With the United Nations climate-change summit (COP26) in Glasgow underway, the prospects of forging a global consensus on transformative mitigation strategies to the climate emergency don't look any more promising than they did in previously held rounds of international climate diplomacy.
From the 1992 Rio Earth Summit to COP25 held in Madrid in 2019, the project of advancing global action to tackle the climate crisis has failed rather miserably. In fact, much of the progress in the fight against global warming is driven by cities and local governments, thanks to grassroots activism. And it is actually the young activists that have captured the world's attention in the fight against climate crisis, which seems to suggest that our "last best hope" may be indeed with revolutionary activism. Most national governments have yet to make the fight against global warming a top priority. They are full of big talk, but very little action.
Take for instance the pledges—known as "nationally determined contributions"—at COP21 to curb greenhouse gas emissions. Most countries are falling way short of the goal of holding warming to 1.5 Celsius. Temperatures have already risen 1.2 Celsius above pre-industrial levels, and there is in fact very little chance that we can limit the Earth's warming to "well below" 2 degrees Celsius, which is a key aim of the international agreement.
Moreover, global oil demand is again on the increase, carbon dioxide emissions soared in 2021, and China continues to rely on coal in spite of recent pledges to stop building new coal-fired power plants abroad. As for the world's biggest economy, the United States is way behind Europe in the transition to a green economy. In fact, the US is the country that has done the most so far in blocking effective action to combat the climate crisis.
And let's not forget the destruction of the world's largest Amazon rainforest, a process which has greatly intensified under Brazil's president Jair Bolsonaro in the name, he claims, of development.
Indeed, shouldn't the international community have an obligation to intervene in a foreign country in order to prevent irreversible environmental damage?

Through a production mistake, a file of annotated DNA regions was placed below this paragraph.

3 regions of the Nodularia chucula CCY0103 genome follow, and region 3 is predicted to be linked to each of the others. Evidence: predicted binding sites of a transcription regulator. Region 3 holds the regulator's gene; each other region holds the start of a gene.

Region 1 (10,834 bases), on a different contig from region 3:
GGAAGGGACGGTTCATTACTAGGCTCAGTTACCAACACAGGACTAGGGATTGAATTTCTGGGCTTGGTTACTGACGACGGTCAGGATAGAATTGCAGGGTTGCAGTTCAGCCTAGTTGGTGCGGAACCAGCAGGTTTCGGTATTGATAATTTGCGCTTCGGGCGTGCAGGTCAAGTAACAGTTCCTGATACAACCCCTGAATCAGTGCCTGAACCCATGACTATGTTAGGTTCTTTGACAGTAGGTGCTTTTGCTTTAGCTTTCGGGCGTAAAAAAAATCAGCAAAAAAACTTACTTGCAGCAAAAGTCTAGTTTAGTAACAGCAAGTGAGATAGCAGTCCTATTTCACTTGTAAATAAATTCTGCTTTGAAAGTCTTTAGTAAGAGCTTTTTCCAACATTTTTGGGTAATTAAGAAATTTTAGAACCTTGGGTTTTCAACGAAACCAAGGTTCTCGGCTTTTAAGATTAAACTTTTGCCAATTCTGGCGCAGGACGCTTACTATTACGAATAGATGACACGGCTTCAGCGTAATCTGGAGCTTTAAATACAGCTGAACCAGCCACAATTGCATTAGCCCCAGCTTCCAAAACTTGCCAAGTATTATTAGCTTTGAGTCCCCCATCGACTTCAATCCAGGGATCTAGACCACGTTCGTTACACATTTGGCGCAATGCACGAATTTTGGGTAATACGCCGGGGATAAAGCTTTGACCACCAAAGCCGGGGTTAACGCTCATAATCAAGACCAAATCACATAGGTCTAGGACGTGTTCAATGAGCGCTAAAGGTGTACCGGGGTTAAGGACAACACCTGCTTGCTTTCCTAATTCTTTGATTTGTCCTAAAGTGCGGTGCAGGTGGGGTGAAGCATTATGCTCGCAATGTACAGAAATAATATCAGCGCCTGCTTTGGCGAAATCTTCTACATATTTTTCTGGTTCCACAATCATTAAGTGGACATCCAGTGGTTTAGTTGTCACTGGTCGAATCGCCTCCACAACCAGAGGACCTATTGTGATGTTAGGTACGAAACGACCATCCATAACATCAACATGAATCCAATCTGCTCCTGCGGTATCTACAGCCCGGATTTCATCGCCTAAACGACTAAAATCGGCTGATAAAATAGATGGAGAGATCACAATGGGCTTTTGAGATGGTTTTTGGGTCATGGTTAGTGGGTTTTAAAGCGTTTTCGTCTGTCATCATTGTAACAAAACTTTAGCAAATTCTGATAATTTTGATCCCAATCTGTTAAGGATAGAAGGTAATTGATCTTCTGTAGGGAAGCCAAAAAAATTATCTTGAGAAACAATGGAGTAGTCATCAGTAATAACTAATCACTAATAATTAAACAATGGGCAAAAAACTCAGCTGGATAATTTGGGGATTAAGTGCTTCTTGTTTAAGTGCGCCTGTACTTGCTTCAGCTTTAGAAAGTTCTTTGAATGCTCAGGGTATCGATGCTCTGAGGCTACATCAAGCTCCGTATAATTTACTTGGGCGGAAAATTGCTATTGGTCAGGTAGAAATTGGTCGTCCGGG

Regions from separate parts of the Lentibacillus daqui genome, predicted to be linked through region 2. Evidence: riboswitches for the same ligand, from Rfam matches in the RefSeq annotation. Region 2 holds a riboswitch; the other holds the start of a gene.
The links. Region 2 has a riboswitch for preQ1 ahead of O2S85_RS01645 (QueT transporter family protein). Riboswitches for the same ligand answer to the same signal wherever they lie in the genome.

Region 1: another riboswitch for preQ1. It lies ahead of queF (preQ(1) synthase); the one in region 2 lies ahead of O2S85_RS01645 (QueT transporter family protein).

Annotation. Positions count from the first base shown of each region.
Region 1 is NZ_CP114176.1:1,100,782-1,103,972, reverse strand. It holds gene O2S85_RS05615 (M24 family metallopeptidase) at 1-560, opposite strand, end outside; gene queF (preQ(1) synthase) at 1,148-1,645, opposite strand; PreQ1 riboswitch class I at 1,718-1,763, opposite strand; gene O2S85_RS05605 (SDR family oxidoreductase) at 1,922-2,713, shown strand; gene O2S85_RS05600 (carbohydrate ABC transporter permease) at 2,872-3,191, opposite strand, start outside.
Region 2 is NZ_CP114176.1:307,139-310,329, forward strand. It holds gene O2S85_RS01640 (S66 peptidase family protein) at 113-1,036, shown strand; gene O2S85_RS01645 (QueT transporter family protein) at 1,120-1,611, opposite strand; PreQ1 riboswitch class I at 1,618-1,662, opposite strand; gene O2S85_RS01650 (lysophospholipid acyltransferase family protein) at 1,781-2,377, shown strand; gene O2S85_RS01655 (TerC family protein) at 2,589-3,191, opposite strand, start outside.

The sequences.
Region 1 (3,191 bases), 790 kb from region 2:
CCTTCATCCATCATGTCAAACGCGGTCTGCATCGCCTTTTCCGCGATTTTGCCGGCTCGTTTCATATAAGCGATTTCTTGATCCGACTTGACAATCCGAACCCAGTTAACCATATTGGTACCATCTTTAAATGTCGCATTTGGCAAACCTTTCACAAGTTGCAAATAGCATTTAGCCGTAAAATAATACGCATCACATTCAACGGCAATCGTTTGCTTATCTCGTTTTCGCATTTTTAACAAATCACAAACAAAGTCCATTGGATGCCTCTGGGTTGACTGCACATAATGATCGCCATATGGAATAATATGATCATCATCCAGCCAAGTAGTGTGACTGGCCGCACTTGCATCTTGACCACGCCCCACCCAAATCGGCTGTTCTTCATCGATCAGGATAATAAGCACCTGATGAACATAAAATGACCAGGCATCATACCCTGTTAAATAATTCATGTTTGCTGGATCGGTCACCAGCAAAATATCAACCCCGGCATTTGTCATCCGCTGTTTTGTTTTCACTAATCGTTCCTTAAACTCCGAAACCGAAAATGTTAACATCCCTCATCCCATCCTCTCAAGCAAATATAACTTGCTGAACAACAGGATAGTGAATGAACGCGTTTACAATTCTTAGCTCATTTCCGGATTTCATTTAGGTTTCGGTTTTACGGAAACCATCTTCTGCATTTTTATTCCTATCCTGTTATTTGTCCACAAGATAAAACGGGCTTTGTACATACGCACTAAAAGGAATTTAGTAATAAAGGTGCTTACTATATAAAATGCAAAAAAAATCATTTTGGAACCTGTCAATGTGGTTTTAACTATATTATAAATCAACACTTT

The failure of advancing global action against the most serious social, political, economic and environmental problem facing the human race and the planet stems from two interrelated facts: (a) the presence of an international economic system (capitalism) which places profits over people and planet, and (b) the absence of effective mechanisms of international cooperation.
Let's face it. Capitalist "logic" is what's destroying the planet. While eliminating capitalism is hardly possible at the current historical juncture, taming the beast is hardly difficult and an absolute must in order to avert a compete climate breakdown. This can be done by bringing back the social state, doing away with the predatory and parasitic practices of financial capital, and charting a course of sustainable development through a global regulatory regime for the protection of the environment
We can start with the following measures:
1. Eliminate all fossil fuel subsidies, which according to a recent IMF study amounts to $5.9 trillion in 2020
2. Ban banks from funding new fossil fuel projects. Amazingly enough, there has been zero mention so far in international climate talks of a "moratorium" on new investments in the coal, oil, and gas industries. In fact, the words "fossil fuel" "coal" and "oil" were not even mentioned in the COP21 agreement, so it should come as no surprise that banks have poured close to $4 trillion in the fossil fuel industries between 2016-2020.
3. Make ecocide an international crime similar to genocide, crimes against humanity, and war crimes. As we move towards a green economy, we must take all measures to ensure that we hold all entities—individuals, states, and corporations—accountable for causing "widespread, severe or long-lasting damage to the environment."
4. Demand the cancellation of debt for lower income countries, which now spend several times more on servicing debt than dealing with the challenges of global warming.
Of course, none of the above measures will materialize without international cooperation. However, the extent to which states will come to realize that advancing their national interests in the age of global warming may be detrimental to the greater good of the global society appears to depend not on the wisdom and goodwill of heads of states and elected politicians, but rather on the willingness of average citizens to challenge the existing political establishments and the interests that they serve.
In this context, revolutionary activism on behalf of the planet may be indeed our "last best hope." Thus, the challenge ahead is to turn every city and every town in virtually every major country in the world into a stronghold of the global climate movement. Then, and only then, can we realistically expect credible action to come from global climate summits.
C.J. Polychroniou is a political economist/political scientist who has taught and worked in numerous universities and research centers in Europe and the United States. His latest books are Optimism Over Despair: Noam Chomsky On Capitalism, Empire, and Social Change" and "Climate Crisis and the Global Green New Deal: The Political Economy of Saving the Planet" (with Noam Chomsky and Robert Pollin as primary authors).
This first appeared on Common Dreams and has been lightly edited to bring it up to date.